Unaltered rabbits or rabbits that have not been spayed or neutered will emit a skunk-like smell during mating season as an attempt to attract a mate. You definitely don’t want that smell in your house. Urine spraying could also be another issue.
Unlike rabbits’ poop that doesn’t smell, their urine smells a lot. Unaltered rabbits, male and female but primarily males, tend to spray their urine around, even after being litter trained. They do this as an attempt to mark their territories.
Rabbits are clean animals, and they make it part of their daily routine to groom themselves. While rabbits may be clean, how clean and ‘non-smelly’ they are isn’t solely dependent on them but also on their environment.
If a rabbit isn’t in a clean environment, its effort to stay spotless and tidy would be futile. Its litter box, for example, should be changed very often to avoid waste products from your rabbit piling up, decomposing, and causing a horrid smell. If the box isn’t constantly changed, your house’s atmosphere will pay for it.
If your rabbit still uses it after it is filled with waste, your rabbit will also begin to smell. Not only does a dirty litter box smell, but it also causes wet fur, which can lead to hair loss.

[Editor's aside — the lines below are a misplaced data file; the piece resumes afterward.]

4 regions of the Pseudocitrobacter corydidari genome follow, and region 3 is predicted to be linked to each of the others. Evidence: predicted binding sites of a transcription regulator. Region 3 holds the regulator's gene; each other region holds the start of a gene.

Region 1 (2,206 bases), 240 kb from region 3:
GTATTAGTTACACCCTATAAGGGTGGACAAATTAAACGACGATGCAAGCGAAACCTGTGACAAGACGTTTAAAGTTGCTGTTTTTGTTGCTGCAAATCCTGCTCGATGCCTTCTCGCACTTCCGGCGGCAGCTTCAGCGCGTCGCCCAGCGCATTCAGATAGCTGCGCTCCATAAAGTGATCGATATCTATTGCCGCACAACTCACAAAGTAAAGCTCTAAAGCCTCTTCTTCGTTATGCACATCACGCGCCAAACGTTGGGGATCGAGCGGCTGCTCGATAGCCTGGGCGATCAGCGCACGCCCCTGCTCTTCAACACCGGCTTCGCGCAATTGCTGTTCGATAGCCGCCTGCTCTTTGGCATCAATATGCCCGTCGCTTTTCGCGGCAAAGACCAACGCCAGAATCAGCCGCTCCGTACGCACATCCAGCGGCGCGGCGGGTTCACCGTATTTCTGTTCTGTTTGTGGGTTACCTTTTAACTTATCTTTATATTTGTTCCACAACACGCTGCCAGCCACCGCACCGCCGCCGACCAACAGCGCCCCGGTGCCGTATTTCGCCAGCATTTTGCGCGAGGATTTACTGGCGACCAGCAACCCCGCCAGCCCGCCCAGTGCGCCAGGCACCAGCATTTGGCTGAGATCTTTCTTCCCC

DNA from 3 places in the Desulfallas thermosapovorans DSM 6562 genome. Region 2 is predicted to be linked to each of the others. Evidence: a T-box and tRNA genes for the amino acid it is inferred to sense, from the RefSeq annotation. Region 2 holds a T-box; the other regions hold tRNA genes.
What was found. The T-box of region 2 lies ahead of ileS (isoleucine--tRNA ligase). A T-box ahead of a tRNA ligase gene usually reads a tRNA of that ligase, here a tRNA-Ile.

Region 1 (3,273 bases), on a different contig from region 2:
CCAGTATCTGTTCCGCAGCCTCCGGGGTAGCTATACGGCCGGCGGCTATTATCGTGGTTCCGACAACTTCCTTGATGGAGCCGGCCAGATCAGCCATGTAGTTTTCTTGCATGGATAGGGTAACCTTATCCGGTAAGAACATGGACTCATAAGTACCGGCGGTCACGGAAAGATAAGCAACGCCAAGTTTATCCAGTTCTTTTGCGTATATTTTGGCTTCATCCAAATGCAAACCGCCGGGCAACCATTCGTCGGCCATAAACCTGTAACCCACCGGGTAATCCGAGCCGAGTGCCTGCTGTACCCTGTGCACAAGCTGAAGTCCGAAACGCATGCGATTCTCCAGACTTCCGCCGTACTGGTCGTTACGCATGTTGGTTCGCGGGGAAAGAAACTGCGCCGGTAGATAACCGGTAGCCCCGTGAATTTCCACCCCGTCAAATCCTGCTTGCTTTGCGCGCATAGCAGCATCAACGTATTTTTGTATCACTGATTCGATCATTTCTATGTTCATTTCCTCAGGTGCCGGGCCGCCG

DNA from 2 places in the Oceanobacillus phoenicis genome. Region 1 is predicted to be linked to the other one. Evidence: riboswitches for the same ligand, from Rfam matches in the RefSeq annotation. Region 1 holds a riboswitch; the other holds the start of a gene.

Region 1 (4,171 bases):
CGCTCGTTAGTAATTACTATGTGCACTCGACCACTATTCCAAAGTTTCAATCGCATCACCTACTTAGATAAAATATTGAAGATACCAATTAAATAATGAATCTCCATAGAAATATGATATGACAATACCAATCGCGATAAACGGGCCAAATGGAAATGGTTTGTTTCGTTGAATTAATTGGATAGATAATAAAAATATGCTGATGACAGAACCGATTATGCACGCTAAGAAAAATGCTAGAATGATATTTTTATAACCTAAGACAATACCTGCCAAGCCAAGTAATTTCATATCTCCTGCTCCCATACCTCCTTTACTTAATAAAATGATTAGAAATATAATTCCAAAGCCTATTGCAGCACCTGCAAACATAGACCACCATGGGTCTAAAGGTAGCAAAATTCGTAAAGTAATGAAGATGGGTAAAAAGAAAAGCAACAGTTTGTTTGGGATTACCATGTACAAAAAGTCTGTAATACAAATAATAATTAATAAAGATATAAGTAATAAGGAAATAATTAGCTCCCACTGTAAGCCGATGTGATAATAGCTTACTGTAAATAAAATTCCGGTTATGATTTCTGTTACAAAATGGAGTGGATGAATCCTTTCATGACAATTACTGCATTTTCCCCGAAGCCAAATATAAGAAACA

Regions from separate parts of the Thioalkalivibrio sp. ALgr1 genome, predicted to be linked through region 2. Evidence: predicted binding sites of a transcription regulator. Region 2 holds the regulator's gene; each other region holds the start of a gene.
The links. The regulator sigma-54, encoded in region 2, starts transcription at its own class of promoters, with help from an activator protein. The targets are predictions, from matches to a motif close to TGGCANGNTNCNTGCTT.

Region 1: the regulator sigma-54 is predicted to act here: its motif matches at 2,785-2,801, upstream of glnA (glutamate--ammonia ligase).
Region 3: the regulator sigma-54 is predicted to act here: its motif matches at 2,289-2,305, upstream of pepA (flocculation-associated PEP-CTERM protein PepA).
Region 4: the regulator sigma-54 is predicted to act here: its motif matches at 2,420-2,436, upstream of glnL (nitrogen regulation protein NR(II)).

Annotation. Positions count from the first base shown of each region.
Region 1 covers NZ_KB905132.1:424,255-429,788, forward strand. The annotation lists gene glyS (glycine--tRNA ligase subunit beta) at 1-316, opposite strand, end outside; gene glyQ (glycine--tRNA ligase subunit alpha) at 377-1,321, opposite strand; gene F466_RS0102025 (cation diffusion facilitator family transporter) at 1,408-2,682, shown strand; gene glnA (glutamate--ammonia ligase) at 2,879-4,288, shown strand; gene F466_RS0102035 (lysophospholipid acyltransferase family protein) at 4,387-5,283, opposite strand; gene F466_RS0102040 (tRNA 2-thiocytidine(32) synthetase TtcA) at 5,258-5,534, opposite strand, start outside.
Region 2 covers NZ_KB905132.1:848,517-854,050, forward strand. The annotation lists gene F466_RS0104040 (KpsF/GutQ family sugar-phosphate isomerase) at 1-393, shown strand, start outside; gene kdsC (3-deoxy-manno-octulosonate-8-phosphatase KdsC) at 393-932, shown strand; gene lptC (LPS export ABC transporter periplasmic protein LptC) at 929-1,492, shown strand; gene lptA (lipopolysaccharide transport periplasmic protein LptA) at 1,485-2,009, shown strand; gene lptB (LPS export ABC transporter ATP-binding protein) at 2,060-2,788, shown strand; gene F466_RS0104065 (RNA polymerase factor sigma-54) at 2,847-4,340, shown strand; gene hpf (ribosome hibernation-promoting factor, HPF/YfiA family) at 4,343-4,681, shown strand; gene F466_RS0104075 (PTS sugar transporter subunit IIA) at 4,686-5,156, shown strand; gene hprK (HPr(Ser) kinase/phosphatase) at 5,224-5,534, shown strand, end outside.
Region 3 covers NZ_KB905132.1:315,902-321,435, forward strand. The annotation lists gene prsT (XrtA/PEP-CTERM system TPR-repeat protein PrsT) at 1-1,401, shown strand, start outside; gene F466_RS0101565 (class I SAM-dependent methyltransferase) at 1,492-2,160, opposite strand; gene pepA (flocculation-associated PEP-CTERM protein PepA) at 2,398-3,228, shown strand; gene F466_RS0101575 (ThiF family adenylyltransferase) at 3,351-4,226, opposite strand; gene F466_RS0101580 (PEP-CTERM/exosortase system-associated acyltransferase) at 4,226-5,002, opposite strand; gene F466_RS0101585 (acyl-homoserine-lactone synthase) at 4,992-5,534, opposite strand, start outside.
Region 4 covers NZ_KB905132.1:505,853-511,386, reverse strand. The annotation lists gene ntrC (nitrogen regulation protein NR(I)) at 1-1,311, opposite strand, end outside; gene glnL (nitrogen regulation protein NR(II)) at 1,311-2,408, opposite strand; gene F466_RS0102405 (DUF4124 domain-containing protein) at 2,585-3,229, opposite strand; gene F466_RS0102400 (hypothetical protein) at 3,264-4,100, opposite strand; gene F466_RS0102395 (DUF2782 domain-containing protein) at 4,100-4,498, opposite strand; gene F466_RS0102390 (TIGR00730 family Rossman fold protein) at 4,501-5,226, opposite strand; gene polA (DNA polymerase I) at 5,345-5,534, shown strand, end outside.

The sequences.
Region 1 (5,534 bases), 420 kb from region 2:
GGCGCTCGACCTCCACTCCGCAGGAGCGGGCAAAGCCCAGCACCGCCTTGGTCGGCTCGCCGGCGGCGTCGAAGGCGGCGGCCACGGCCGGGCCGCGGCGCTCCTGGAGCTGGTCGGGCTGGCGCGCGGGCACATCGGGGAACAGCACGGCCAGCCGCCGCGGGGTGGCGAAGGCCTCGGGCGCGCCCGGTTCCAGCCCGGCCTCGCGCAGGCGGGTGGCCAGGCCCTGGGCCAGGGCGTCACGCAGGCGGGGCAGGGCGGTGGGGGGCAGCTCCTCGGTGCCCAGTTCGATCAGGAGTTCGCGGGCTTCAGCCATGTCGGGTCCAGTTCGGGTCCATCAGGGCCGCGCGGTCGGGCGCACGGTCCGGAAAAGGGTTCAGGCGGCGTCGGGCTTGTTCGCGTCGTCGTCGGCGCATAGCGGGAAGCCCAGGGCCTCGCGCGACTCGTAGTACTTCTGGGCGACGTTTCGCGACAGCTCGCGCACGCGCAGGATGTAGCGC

Your rabbit cage and living area can also be why your rabbit smells terrible. Failure to regularly clean your rabbit’s living area would make it smell, and if it smells, your rabbit also smells. Even if your rabbit tries to groom itself clean, its efforts will be futile if it goes back to a smelly cage at the end of the day or never leaves the stinky area. [How To Keep A Rabbit’s Cage From Smelling?]
Another thing that could make your rabbit stink is infections. Some infections can make your bunny famous for leaving behind an awful smell. For example, ear infections like ear mites don’t only cause a rabbit some significant discomfort; it also makes their ears emit a solid foul odor.
If your rabbit has an ear infection, it should be taken to the vet for treatment. Ensure you clean your bunny’s ears frequently to avoid mites and bacteria from growing in its canal as a preventive measure.
Also, if you let your rabbit go outside, or you have a dog or cat as a pet alongside your rabbit, then there is a chance that your bunny can get fleas from them. These fleas can lead to infections that could make your rabbit smell.
A stinky breath might also be a sign of dental issues. It is quite uncommon for rabbits to have bad breath(halitosis), so if you notice a mouth odor along with a loss of appetite in your rabbit, then something is wrong. An overgrown or broken tooth can lacerate soft tissues in your bunny’s mouth, leaving abrasion pockets where food gets trapped.
If the food gets trapped in those abrasions, they begin to ferment over time, making your bunny’s breath stink. Asides from loss of appetite and the bad breath that follows these dental issues, watch out for signs of pain as your rabbit would be uncomfortable. Take your rabbit to the vet immediately.